Somewhere below the regolith in the Linden Lab secret lunar base, some of the Lab’s top minds have been tackling performance issues in Second Life. The areas of focus range from infrastructure improvements to server-side texture compositing to object caching.
This year, Linden Lab is making the single largest capital investment in new server hardware upgrades in the history of the company. This new hardware will give residents better performance and more reliability. Additionally, we are converting from three co-locations to two co-locations. This will significantly reduce our inter-co-location latency and further enhance simulator performance.
The Shining project is the name given to a recent Lab effort to identify and measure delays and other problems with streaming avatars and objects and to propose and implement solutions. During the Shining project, several small improvements have been identified and deployed. The next small improvement from Shining to be deployed will be pre-rendering the starter Avatars to improve the new resident experience.
As a result of the Shining investigation, the project has been split into three larger performance projects: Project Sunshine, Object Caching, and HTTP Library.
All together, the hardware upgrades and the Shining projects should improve avatar and object streaming speeds significantly. Depending on your unique situation, your mileage will vary.
Project Sunshine (Server-side Baked Texture Generation & Storage)
Currently, all client viewers are responsible for compositing their own Avatar textures, then sending the results back to the Sim for other viewers to access. This method can lead to slowdowns and errors. The actual calculations for compositing textures are straightforward and not particularly time-consuming. However, in order for the viewer to do the calculations it first has to download a lot of individual assets from the Sim, and must then upload large results back to the Sim. This pushes a lot of bits through the Sim / Viewer connection, which can be slow and unreliable.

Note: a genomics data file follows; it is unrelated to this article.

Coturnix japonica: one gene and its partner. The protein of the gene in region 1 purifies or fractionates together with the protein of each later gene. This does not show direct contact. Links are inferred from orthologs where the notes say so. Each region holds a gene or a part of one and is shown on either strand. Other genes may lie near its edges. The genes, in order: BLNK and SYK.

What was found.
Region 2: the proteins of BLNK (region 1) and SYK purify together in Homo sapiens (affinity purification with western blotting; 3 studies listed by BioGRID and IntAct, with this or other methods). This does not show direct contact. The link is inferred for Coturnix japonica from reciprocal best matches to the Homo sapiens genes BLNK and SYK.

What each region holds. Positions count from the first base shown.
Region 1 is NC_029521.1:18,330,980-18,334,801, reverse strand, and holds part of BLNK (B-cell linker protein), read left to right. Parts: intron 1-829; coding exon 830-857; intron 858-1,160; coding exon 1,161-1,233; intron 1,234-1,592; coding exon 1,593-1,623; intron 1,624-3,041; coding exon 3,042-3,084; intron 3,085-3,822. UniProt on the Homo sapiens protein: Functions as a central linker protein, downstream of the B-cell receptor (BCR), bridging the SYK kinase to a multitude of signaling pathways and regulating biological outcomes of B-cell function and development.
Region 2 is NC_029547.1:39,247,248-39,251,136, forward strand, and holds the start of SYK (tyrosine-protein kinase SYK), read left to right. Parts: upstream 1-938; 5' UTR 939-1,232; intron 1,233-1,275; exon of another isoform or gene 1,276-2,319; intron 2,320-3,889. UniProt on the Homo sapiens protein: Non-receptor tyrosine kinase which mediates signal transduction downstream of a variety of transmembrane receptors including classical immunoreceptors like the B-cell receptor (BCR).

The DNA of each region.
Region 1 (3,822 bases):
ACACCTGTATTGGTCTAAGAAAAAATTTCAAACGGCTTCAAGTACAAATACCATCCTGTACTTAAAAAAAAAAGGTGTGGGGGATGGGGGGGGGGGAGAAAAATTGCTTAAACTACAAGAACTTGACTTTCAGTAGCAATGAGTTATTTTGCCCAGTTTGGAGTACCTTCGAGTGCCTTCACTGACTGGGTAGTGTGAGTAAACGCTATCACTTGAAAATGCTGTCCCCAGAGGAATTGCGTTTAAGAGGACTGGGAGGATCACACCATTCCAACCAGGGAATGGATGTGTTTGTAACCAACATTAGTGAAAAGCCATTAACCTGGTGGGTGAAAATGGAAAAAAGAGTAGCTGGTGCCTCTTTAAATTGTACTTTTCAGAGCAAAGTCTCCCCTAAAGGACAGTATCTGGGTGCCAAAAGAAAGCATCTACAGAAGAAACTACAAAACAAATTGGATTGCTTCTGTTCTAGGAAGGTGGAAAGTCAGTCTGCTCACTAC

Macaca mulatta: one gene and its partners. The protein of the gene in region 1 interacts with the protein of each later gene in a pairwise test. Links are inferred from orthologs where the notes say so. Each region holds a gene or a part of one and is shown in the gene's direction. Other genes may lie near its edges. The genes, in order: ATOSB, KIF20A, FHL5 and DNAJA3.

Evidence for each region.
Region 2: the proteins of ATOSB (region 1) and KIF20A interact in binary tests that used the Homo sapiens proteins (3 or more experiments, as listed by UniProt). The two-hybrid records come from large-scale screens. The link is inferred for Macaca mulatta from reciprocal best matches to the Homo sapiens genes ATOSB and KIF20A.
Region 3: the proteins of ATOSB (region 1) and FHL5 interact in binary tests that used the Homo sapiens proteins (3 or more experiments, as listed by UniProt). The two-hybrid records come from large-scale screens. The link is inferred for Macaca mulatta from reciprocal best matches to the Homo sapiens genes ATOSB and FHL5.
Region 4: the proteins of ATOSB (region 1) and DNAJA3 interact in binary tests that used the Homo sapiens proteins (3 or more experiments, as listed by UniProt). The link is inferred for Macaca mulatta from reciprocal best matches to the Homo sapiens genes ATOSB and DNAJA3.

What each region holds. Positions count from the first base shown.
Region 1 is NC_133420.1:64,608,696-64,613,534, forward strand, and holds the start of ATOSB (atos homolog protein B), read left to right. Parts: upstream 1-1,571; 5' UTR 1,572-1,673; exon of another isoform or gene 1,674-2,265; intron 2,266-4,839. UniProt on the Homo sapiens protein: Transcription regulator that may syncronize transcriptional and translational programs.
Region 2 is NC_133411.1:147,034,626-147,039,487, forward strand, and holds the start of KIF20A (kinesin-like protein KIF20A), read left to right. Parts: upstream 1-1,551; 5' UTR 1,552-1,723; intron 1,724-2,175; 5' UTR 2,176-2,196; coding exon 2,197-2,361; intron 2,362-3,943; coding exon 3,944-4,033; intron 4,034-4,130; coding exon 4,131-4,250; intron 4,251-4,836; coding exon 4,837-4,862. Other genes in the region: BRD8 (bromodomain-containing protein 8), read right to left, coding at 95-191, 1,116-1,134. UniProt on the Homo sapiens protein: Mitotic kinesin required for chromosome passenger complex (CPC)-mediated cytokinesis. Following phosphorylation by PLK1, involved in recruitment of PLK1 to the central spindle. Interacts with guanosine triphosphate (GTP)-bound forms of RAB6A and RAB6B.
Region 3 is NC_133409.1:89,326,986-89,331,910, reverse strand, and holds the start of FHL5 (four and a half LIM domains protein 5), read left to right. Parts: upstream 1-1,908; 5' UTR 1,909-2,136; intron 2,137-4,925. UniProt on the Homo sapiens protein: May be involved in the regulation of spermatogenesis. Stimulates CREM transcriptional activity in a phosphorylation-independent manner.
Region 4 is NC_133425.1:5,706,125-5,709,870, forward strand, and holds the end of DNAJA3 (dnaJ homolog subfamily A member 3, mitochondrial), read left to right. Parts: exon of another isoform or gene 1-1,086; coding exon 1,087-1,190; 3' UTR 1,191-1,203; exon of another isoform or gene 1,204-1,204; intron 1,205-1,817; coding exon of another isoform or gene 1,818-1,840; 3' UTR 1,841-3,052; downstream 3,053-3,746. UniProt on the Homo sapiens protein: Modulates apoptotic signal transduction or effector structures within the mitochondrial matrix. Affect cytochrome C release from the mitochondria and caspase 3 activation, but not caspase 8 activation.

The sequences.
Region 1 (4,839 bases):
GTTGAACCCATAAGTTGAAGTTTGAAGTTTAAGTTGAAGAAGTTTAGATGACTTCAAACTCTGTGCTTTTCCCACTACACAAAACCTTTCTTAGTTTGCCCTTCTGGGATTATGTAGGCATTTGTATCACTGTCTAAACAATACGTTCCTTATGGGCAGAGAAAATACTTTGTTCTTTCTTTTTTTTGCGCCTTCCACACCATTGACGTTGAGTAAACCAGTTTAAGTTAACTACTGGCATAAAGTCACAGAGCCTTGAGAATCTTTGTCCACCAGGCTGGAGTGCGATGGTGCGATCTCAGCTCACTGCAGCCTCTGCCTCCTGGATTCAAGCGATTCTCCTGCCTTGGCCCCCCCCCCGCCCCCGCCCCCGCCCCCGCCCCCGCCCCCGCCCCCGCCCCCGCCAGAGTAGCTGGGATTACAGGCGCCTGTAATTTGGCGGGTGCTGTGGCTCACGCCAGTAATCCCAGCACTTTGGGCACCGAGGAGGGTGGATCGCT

Depending on client hardware to do the compositing and uploading of the resulting baked textures can introduce erroneous results (like way too much pink). In order to handle these errors, a number of retry and fallback mechanisms have been put in place. This adds further load and overhead to the whole system.
Project Sunshine stands up a Texture Compositing server that is separate from the Sims servers. When a Viewer needs to render an Avatar, it sends a message to the Sim, which in turn sends a message to the Texture Compositing Server. The Texture Server then performs the texture compositing and sends the results back to the Viewer.
The Texture Server has access to a database of previously generated Avatar textures. If the Sim is asking for the baked textures for an Avatar that has been previously calculated, the Texture Server can pull the results out of the database instead of recalculating. Even if it’s not the same Avatar, but the set of clothes is the same, the Texture Server can use the previously calculated results.
An additional advantage of having a Texture Generation server is that the heavy HTTP communication about the individual assets that make up an Avatar will happen on reliable, fast internal network connections instead of external connections.
Object Caching & Interest Lists
Caching objects on a resident’s hard drive is intended to provide faster drawing of objects that are most likely to be redrawn later in a resident’s session or in the next session.
The current object cache implementation has room for improvement. Currently, the viewer only caches objects at the point the resident disconnects from a region and only objects currently in view are cached. The current caching communication between Sim and Viewer when a scene is initially being loaded is inefficient and resource intensive.
The new system is designed to make sure that a viewer never has to download object information that it already has and is still valid. This will reduce the load on the Sim and on the Sim / Viewer connection.
With the new system, when the Viewer connects to a region, the Sim first says to the Viewer, “Here’s a list of all my object groups by UUID.” The Viewer checks its cache and replies, “Here are the timestamps for the object groups that I found in my cache.” (If an object group is not found in the cache, the timestamp is 0.) The Sim checks the Viewer’s timestamps against its own data and responds, “Here’s a list of object groups in your cache that are still valid.” While the Viewer starts drawing valid objects from its cache, the Sim starts streaming the new object data that the Viewer needs, based on the particular Viewer’s object priorities.
Top performance for the Shining initiatives depend on the speed and reliability of HTTP messages initiated by both the Viewers and the Sims. The third part of the Shining project, the new HTTP Library, implements modern best practices in messaging, connection management, and error recovery.